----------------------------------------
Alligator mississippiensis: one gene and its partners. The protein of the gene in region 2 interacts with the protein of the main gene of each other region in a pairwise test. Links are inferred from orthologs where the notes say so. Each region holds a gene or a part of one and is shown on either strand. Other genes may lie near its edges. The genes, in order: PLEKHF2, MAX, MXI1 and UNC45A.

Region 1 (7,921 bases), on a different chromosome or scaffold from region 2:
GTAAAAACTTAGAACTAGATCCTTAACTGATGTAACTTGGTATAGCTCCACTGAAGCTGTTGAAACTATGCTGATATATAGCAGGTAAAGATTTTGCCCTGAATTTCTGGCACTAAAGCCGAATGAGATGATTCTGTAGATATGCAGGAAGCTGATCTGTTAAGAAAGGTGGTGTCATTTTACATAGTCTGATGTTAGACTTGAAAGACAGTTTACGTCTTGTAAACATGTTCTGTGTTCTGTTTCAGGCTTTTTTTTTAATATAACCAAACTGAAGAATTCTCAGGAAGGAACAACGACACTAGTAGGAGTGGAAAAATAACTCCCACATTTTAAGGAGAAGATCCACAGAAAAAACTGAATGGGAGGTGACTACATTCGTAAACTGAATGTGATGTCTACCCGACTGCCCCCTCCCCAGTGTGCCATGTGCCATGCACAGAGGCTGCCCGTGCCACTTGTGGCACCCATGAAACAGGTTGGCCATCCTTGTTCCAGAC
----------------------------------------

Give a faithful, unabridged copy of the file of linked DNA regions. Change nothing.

Alligator mississippiensis: one gene and its partners. The protein of the gene in region 2 interacts with the protein of the main gene of each other region in a pairwise test. Links are inferred from orthologs where the notes say so. Each region holds a gene or a part of one and is shown on either strand. Other genes may lie near its edges. The genes, in order: PLEKHF2, MAX, MXI1 and UNC45A.

Region 1 (7,921 bases), on a different chromosome or scaffold from region 2:
GTAAAAACTTAGAACTAGATCCTTAACTGATGTAACTTGGTATAGCTCCACTGAAGCTGTTGAAACTATGCTGATATATAGCAGGTAAAGATTTTGCCCTGAATTTCTGGCACTAAAGCCGAATGAGATGATTCTGTAGATATGCAGGAAGCTGATCTGTTAAGAAAGGTGGTGTCATTTTACATAGTCTGATGTTAGACTTGAAAGACAGTTTACGTCTTGTAAACATGTTCTGTGTTCTGTTTCAGGCTTTTTTTTTAATATAACCAAACTGAAGAATTCTCAGGAAGGAACAACGACACTAGTAGGAGTGGAAAAATAACTCCCACATTTTAAGGAGAAGATCCACAGAAAAAACTGAATGGGAGGTGACTACATTCGTAAACTGAATGTGATGTCTACCCGACTGCCCCCTCCCCAGTGTGCCATGTGCCATGCACAGAGGCTGCCCGTGCCACTTGTGGCACCCATGAAACAGGTTGGCCATCCTTGTTCCAGAC